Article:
South Shields Local History Group

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Geordie Words – Dorfy

Words below from the book “Aall Tegithor!” by Dorfy.

Abideto bear with.
a-haddena-holden, to have hold of.
bideabide, stay.
bivby. When preceding a vowel, e.g.: Biv a lang chaalk.”
blaablow, meaning a pause, a rest usually for a smoke: “Let’s hev a blaa.”
blasta puff, e.g.: “A blast o’ baccy.”
coo-paaedcow-pawed. Awkward with the hands.
canny (1)careful, sparing, e.g.: “Be canny.”
canny (2)gentle, e.g.: “Canny on, noo.”
canny (3)nice, e.g.: “Sh’s canny.”
canny (4) and (5)can mean “very well” or “not very well,” according to the inflection, and referring to one’s state of health.
claggysticky, tacky.
dartssticky mud.
to “clart on”to dilly-daily.
“a lot of clant”a delaying fuss or bother.
cock-eyedcross eyed, a squint.
coignto go round a corner, e.g.: “Coign a corner.”
coppletopple, turn over, e.g.: “Copple your creels”—a somersault.
dovered owerto doze.
fettleto mend.
fettle (2)state of health, e.g.: “Watt fettle?”
grozergooseberry. (Editor I wonder if this is meant to be “Gozer?”
gliffa fright.
goniela fool.
give-owerstop, cease.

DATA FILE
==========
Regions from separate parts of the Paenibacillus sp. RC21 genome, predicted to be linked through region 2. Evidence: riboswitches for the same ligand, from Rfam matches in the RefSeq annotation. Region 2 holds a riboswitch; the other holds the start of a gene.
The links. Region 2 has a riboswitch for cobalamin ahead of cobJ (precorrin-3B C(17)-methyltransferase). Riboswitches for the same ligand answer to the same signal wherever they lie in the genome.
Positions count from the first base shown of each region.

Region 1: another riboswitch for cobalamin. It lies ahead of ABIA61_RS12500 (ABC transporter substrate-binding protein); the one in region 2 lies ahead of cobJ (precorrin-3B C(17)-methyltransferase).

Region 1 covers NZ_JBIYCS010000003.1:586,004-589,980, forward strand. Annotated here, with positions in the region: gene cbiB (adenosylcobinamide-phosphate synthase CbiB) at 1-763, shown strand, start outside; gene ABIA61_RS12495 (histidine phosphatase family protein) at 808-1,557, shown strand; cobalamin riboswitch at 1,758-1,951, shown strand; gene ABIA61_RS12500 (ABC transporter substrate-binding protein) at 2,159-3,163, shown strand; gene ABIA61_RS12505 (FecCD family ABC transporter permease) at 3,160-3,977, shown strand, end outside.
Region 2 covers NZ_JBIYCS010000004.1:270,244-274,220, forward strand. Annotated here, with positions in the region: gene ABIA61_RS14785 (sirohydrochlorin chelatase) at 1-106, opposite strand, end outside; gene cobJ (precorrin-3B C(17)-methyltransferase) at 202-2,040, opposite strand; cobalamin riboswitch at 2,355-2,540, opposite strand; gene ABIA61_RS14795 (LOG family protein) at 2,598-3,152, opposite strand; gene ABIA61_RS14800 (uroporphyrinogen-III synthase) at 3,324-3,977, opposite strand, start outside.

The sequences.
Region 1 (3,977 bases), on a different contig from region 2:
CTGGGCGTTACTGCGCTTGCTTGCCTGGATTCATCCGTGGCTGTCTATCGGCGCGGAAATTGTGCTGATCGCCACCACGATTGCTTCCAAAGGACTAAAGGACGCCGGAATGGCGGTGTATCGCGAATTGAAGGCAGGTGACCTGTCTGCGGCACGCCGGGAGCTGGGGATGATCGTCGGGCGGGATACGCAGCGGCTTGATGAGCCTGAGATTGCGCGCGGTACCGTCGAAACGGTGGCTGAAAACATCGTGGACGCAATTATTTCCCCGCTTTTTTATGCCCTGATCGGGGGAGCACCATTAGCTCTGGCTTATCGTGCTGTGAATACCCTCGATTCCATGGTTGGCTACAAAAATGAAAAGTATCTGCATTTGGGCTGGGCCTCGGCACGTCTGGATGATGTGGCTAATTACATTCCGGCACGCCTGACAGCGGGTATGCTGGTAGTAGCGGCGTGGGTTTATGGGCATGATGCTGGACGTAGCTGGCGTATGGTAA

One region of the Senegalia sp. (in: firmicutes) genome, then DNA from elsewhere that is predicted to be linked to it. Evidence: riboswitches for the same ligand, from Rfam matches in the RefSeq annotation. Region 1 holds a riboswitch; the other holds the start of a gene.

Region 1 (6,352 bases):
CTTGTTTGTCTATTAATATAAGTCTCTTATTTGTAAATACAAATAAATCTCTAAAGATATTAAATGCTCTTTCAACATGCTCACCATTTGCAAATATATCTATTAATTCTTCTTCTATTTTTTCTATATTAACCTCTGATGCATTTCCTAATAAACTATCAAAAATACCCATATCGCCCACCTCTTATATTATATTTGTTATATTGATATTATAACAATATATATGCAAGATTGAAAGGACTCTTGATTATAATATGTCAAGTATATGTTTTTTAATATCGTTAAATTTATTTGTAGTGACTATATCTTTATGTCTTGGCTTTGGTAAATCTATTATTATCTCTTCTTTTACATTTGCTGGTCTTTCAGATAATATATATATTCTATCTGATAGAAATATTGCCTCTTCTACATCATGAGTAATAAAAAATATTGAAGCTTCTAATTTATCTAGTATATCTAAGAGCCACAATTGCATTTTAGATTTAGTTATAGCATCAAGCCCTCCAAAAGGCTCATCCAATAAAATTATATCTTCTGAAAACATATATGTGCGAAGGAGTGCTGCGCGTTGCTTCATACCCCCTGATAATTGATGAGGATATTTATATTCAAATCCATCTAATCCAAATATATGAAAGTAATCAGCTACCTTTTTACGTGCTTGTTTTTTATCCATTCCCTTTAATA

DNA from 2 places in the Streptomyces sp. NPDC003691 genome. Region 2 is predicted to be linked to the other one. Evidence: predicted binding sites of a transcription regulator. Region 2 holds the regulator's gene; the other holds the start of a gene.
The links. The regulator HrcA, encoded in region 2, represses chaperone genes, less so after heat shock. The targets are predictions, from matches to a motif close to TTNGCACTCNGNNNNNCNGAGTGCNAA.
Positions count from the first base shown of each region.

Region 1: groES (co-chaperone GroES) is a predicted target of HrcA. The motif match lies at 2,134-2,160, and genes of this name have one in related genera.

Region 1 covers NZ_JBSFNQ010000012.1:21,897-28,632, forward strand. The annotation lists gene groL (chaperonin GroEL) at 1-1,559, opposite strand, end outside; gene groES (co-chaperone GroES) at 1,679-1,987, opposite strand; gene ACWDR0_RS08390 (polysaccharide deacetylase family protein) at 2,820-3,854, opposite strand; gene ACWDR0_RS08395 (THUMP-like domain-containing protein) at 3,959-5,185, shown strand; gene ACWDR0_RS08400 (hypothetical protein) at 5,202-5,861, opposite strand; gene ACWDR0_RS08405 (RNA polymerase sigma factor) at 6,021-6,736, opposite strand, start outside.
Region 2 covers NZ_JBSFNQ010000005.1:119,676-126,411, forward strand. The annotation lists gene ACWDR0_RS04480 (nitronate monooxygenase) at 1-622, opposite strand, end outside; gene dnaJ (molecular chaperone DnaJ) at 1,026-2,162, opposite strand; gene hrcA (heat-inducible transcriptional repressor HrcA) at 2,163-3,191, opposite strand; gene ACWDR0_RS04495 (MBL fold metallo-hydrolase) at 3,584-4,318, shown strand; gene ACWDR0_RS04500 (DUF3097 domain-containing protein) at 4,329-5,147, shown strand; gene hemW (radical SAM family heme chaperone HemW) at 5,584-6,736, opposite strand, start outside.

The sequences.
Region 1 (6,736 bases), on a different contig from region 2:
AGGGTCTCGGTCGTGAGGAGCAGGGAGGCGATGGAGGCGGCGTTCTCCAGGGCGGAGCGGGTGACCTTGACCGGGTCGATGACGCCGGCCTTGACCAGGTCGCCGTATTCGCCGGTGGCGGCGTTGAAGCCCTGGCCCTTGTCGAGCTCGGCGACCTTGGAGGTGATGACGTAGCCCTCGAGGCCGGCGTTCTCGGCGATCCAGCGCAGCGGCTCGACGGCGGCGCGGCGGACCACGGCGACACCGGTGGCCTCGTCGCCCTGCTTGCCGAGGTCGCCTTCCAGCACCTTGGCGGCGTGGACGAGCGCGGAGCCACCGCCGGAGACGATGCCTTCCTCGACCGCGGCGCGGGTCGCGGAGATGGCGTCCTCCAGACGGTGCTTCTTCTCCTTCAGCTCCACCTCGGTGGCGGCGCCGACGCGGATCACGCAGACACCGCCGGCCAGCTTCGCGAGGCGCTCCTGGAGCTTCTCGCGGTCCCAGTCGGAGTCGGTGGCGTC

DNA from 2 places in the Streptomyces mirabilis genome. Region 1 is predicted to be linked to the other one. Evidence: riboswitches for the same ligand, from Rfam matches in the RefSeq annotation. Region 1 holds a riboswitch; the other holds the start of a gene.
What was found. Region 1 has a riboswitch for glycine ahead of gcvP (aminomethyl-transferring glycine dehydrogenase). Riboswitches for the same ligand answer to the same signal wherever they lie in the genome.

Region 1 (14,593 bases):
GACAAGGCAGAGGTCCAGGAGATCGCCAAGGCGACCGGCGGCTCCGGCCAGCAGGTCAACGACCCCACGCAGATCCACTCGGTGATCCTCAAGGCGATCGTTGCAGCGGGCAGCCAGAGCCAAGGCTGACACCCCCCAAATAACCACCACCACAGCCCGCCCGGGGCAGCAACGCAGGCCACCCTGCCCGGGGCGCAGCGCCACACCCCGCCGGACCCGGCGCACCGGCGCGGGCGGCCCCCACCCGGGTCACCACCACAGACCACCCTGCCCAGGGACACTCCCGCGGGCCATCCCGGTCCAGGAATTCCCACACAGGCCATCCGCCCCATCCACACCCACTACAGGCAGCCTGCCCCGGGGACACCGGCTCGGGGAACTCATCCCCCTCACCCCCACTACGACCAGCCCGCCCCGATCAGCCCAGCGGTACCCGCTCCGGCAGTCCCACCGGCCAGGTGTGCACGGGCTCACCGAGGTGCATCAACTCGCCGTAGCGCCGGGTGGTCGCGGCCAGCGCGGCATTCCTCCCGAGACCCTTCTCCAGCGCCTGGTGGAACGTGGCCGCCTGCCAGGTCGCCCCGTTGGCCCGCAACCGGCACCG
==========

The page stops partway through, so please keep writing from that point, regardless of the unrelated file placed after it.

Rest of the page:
haadawaygo away. (Probably a corruption of the nautical term “hardaway.”)
howaycome here. (“Hereaway”?)
hinnyan affectionate term resembling the south country “honey?,
to “get the hoyers”to be thrown over, i.e., jilted.
hantedto get familiar with a place. Used mostly in connection with domestic animals. “Hanted t’ hoose
hanselledworn or used until the newness is no longer obvious.
howkto poke out.
“a howkin”a beating, a thrashing.
kittled (2)kittened.
lapwrap around.
lowa flame.
lowpto leap.
marra’marrow, a mate, a. match.
onof, e.g.: “Hez onny on ye onny on ye?” (“Have any of you any on you?”)
progprick, poke about with.
plodgewade, paddle.
porkyannoyingly fussy about food.
scad (2)tea: “A cup o’ scad.”
stotty-cyeka flat cake, “oven-bottom cake,” made of yeasted dough.
stive, stifea stifling atmosphere (usually connected with the smell of cooking).
slockenedslaked, to quench the thirst.
shulla shovel.
scruffyvery dirty.
teemto pour out.
varnynearly, very near, very nigh.
waa’ndwarrant, suppose.
wairshtasteless. (Possibly corruption of “wheyish.”)
“wairsh gob”a preference for unseasoned food

Dorfy – “Aall Tegithor!”
Terry Ford

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